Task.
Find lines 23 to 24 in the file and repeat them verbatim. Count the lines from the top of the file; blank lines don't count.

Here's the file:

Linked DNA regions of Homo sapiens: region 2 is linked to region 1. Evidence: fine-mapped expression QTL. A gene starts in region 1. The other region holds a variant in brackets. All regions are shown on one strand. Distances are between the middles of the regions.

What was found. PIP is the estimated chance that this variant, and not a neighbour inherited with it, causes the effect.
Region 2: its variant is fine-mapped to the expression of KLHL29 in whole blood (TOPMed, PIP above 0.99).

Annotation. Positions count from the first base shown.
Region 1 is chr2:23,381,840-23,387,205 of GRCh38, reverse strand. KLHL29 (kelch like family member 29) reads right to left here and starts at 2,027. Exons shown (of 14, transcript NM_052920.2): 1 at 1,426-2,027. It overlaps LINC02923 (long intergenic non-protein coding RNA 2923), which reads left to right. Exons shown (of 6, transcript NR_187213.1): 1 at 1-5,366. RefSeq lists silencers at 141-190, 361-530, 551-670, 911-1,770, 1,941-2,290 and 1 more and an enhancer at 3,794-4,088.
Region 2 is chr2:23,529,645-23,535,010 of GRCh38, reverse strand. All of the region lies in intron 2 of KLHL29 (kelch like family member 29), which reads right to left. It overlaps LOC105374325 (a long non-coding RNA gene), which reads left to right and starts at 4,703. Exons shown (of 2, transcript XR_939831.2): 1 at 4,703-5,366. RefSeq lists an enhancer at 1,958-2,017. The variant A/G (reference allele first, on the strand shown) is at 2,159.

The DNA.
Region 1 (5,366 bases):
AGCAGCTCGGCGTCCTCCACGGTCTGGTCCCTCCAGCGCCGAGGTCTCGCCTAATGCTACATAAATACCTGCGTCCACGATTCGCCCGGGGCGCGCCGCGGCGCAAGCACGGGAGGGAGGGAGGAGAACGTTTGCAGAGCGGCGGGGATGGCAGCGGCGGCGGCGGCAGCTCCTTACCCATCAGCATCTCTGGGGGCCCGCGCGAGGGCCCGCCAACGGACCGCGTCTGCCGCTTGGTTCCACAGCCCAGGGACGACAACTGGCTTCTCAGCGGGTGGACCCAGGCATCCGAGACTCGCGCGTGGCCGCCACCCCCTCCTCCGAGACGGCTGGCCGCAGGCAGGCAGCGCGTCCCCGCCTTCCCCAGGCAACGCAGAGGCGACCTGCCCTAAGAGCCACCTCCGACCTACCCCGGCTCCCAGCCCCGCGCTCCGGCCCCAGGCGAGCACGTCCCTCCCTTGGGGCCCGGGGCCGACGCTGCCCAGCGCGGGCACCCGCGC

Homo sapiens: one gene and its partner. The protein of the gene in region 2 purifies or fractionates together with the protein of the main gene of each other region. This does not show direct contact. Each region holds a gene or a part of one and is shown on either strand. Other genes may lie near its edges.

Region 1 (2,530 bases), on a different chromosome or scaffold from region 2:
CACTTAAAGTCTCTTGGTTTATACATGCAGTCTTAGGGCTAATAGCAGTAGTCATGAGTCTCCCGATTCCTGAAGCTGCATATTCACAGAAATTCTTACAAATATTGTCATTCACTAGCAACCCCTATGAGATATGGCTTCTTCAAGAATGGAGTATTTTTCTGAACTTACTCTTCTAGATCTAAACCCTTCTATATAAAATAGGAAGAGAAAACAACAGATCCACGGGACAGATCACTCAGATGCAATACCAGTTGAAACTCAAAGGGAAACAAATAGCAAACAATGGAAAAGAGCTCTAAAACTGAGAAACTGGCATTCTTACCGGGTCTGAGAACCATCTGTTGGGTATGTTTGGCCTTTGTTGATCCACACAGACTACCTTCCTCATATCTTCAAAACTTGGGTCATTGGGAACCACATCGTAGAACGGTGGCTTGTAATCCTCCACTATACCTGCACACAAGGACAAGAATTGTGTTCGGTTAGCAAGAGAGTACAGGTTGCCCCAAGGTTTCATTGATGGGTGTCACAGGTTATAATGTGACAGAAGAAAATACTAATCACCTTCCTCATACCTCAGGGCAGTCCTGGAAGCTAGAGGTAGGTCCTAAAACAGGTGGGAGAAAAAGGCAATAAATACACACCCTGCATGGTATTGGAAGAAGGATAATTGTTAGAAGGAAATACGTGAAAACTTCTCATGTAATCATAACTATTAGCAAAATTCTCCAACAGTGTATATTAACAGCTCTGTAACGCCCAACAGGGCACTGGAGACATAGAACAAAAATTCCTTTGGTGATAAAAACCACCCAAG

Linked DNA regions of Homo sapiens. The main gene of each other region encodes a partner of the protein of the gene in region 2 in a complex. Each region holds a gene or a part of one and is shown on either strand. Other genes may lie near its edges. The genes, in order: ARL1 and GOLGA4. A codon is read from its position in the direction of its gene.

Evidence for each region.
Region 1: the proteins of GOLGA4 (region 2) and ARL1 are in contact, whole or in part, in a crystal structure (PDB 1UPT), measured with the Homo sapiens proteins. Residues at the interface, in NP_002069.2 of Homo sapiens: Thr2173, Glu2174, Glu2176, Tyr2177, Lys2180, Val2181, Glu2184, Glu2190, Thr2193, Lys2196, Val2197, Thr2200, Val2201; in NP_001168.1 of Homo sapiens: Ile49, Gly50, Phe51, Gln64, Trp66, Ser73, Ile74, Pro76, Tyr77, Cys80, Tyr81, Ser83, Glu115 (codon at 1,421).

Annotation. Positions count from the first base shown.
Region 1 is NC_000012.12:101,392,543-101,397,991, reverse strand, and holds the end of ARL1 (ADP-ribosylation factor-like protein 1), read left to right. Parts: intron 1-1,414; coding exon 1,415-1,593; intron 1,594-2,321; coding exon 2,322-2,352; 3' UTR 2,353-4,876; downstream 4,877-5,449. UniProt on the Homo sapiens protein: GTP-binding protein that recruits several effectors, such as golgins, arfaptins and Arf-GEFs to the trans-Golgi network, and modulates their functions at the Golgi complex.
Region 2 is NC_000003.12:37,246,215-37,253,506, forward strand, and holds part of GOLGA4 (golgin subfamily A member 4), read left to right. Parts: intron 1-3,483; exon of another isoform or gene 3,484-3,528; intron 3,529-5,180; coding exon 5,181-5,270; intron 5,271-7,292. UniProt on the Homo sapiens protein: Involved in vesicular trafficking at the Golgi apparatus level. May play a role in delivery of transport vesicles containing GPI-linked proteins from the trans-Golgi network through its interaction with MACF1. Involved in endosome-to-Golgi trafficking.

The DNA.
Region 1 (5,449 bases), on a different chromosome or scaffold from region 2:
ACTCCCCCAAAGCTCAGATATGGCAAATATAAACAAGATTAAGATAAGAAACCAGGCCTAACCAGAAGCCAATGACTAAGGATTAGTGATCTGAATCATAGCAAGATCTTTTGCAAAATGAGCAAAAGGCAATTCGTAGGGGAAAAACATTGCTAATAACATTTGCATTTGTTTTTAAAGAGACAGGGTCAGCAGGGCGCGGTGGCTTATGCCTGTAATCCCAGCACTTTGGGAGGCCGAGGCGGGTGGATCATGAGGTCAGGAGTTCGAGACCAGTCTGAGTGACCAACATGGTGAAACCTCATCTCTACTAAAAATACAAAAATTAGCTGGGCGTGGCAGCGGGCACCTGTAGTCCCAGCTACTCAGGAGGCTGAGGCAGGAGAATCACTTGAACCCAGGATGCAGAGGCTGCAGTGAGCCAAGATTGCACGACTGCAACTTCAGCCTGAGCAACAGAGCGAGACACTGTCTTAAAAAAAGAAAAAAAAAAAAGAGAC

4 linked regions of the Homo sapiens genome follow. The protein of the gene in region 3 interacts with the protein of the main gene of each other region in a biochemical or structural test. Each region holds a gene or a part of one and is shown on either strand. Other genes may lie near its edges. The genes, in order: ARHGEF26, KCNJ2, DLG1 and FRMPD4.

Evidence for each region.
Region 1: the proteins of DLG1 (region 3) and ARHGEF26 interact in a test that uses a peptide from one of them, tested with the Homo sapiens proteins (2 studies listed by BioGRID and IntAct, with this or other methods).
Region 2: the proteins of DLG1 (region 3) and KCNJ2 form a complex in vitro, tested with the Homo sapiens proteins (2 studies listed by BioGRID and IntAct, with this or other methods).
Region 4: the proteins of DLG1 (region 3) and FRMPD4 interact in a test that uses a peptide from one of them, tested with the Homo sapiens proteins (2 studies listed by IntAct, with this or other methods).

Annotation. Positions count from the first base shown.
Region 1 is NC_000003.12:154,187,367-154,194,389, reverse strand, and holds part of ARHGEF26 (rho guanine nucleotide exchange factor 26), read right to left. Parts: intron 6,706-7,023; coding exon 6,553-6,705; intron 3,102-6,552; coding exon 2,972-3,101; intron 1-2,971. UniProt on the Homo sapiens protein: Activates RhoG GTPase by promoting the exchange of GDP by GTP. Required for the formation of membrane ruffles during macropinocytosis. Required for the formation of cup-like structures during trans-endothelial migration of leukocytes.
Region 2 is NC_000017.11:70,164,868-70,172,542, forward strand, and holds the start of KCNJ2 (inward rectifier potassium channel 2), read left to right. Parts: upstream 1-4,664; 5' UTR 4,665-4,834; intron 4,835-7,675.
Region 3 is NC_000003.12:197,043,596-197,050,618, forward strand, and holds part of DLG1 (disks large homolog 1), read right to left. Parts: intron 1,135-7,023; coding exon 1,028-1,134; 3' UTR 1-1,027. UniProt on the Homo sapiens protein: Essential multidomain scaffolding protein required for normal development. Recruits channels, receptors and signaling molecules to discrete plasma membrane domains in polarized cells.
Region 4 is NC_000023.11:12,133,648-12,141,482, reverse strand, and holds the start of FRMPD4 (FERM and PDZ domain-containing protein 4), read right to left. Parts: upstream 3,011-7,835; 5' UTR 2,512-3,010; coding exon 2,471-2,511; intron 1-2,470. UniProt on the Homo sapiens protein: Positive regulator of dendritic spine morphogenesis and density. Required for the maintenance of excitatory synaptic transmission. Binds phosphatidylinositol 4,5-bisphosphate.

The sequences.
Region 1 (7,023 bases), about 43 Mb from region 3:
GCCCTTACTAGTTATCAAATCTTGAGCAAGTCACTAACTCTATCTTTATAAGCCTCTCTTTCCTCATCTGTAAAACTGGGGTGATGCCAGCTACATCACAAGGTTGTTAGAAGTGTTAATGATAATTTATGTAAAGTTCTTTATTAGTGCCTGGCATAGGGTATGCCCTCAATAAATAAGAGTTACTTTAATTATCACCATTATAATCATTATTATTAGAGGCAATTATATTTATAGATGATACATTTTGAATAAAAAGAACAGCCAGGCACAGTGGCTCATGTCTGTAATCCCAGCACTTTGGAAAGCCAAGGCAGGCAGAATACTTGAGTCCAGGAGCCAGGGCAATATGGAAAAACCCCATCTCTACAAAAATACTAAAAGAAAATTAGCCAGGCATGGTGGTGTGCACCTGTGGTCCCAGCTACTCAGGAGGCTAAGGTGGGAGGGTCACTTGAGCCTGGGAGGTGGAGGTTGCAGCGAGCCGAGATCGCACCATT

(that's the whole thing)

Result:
Evidence for each region.
Region 1: the proteins of DLG1 (region 3) and ARHGEF26 interact in a test that uses a peptide from one of them, tested with the Homo sapiens proteins (2 studies listed by BioGRID and IntAct, with this or other methods).